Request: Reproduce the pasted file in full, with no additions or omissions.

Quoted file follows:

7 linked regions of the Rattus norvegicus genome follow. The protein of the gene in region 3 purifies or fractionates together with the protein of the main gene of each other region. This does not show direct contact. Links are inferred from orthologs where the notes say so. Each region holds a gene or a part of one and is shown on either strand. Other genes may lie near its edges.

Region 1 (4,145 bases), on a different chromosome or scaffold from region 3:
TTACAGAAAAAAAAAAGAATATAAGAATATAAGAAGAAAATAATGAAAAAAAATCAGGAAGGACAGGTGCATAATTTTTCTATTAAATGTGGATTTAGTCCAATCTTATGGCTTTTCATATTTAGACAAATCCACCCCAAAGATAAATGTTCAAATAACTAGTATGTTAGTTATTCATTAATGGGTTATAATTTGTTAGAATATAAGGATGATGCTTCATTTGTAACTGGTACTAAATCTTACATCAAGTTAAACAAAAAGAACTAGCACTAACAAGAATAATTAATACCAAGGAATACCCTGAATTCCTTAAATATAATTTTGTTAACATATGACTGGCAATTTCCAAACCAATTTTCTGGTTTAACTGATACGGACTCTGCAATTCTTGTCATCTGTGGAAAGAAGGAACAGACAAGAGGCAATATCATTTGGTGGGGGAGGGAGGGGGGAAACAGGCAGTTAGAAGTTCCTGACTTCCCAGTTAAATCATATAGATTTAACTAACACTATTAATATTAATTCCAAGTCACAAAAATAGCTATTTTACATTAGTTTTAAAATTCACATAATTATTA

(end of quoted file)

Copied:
7 linked regions of the Rattus norvegicus genome follow. The protein of the gene in region 3 purifies or fractionates together with the protein of the main gene of each other region. This does not show direct contact. Links are inferred from orthologs where the notes say so. Each region holds a gene or a part of one and is shown on either strand. Other genes may lie near its edges.

Region 1 (4,145 bases), on a different chromosome or scaffold from region 3:
TTACAGAAAAAAAAAAGAATATAAGAATATAAGAAGAAAATAATGAAAAAAAATCAGGAAGGACAGGTGCATAATTTTTCTATTAAATGTGGATTTAGTCCAATCTTATGGCTTTTCATATTTAGACAAATCCACCCCAAAGATAAATGTTCAAATAACTAGTATGTTAGTTATTCATTAATGGGTTATAATTTGTTAGAATATAAGGATGATGCTTCATTTGTAACTGGTACTAAATCTTACATCAAGTTAAACAAAAAGAACTAGCACTAACAAGAATAATTAATACCAAGGAATACCCTGAATTCCTTAAATATAATTTTGTTAACATATGACTGGCAATTTCCAAACCAATTTTCTGGTTTAACTGATACGGACTCTGCAATTCTTGTCATCTGTGGAAAGAAGGAACAGACAAGAGGCAATATCATTTGGTGGGGGAGGGAGGGGGGAAACAGGCAGTTAGAAGTTCCTGACTTCCCAGTTAAATCATATAGATTTAACTAACACTATTAATATTAATTCCAAGTCACAAAAATAGCTATTTTACATTAGTTTTAAAATTCACATAATTATTA